The broad ideological divides that characterized politics for much of the past two hundred years have, over the past three decades, been all but erased. The political sphere has narrowed; politics has become less about competing visions of the kinds of society people want than a debate about how best to manage the existing political system. Politics, in this post-ideological age, has been reduced to a question more of technocratic management rather than of social transformation.
One way in which people have felt this change is as a crisis of political representation, as a growing sense of being denied a voice, and of political institutions as being remote and corrupt. The sense of being politically abandoned has been most acute within the traditional working class, whose feelings of isolation have increased as social democratic parties have cut their links with their old constituencies. As mainstream parties have discarded both their ideological attachments and their long-established constituencies, so the public has become increasingly disengaged from the political process. The gap between voters and the elite has widened, fostering disenchantment with the very idea of politics.
The new political faultline in Europe is not between left and right, between social democracy and conservatism, but between those who feel at home in – or at least are willing to accommodate themselves to – the post-ideological, post-political world, and those who feel left out, dispossessed and voiceless. These kinds of divisions have always existed, of course. In the past, however, that sense of dispossession and voicelessness could be expressed politically, particularly through the organizations of the left and of the labour movement. No longer. It is the erosion of such mechanisms that is leading to the remaking of Europe’s political landscape.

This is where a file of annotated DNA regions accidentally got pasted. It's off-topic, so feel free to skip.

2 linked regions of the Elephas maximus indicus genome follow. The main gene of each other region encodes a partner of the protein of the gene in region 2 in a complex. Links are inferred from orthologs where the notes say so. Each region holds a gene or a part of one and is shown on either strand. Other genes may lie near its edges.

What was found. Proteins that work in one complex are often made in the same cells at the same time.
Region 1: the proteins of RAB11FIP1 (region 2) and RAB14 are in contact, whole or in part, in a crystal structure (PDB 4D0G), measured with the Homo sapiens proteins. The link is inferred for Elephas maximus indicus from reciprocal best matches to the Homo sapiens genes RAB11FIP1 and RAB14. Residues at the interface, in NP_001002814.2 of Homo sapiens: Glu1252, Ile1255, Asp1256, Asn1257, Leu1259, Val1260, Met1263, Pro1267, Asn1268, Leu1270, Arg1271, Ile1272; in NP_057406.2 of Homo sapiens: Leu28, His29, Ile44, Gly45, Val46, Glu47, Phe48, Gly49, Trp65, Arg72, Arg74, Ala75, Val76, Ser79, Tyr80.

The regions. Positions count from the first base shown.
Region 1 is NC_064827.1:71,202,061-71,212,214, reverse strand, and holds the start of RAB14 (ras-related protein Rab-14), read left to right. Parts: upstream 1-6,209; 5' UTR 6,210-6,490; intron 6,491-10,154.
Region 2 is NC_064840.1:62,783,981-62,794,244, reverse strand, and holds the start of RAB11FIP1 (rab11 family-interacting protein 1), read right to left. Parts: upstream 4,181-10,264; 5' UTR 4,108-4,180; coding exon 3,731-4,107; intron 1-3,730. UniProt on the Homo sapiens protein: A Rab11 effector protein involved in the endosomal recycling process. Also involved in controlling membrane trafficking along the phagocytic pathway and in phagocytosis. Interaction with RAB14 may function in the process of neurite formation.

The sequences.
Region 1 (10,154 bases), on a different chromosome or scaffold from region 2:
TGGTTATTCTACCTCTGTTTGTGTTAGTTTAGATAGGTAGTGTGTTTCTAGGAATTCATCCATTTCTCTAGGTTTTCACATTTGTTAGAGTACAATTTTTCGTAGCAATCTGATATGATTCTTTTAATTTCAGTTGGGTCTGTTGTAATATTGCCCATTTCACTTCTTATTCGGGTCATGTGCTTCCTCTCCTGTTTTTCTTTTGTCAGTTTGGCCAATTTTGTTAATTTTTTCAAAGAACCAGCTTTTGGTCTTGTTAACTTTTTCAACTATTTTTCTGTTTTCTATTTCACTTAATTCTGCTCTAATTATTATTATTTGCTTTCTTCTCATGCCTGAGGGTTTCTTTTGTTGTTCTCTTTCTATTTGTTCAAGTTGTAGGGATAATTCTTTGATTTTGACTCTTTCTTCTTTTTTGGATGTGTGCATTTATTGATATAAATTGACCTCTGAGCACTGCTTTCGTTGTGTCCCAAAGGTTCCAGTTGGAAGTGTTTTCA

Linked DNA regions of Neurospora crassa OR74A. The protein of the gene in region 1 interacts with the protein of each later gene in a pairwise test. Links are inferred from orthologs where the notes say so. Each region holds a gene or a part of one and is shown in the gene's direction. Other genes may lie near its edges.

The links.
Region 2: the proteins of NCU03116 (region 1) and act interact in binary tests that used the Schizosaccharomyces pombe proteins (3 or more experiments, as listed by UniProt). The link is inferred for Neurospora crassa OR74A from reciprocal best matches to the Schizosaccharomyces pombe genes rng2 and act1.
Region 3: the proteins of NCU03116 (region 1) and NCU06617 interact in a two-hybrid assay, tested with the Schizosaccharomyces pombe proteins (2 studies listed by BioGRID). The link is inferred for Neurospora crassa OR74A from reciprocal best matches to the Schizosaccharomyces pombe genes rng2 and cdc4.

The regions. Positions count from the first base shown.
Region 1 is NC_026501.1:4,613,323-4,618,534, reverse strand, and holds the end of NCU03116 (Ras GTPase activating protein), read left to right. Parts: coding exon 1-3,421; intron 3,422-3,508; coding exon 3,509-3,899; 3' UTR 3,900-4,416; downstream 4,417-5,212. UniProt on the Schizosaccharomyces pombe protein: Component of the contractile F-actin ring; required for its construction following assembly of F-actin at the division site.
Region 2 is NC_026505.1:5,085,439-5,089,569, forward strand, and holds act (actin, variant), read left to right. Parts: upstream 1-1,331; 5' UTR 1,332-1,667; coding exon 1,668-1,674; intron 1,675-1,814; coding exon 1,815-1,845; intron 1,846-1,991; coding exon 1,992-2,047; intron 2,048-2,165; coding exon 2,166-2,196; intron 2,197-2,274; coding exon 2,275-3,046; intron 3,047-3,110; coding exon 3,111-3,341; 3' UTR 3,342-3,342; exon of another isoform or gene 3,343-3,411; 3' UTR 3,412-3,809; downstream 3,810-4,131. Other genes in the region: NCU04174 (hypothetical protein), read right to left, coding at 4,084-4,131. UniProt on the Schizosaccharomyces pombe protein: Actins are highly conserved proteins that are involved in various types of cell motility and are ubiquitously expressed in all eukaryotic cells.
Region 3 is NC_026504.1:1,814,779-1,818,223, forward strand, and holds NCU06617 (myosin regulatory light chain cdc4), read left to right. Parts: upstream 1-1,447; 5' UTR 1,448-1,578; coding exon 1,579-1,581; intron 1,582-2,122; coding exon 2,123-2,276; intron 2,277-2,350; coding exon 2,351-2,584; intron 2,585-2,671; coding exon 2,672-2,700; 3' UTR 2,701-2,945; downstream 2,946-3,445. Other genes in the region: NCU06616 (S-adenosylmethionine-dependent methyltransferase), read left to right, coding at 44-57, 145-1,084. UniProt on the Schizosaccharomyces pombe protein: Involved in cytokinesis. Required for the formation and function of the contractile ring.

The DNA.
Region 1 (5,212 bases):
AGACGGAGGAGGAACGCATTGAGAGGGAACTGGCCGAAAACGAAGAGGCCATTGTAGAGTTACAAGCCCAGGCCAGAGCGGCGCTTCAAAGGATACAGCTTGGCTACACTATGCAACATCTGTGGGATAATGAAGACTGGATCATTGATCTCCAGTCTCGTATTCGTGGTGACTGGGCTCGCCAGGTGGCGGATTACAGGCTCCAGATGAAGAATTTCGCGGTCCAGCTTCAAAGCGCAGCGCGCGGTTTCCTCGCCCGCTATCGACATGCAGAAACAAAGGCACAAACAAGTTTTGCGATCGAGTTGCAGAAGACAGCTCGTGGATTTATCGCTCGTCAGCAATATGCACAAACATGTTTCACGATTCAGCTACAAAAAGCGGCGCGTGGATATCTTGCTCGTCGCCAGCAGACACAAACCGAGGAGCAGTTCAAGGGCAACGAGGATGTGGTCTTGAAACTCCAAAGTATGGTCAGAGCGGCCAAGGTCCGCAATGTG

The result has been the creation of what many commentators in Britain are calling the ‘left behind’ working class. In France, there has been much talk of ‘peripheral France’, a phrase coined by the social geographer Christophe Guilluy to describe people ‘pushed out by the deindustrialization and gentrification of the urban centers’, who ‘live away from the economic and decision-making centers in a state of social and cultural non-integration’ and have come to ‘feel excluded’.
European societies have in recent years become both more socially atomized and riven by identity politics. Not just the weakening of labour organizations, but the decline of collectivist ideologies, the expansion of the market into almost every nook and cranny of social life, the fading of institutions, from trade unions to the Church, that traditionally helped socialize individuals – all have helped create a more fragmented society.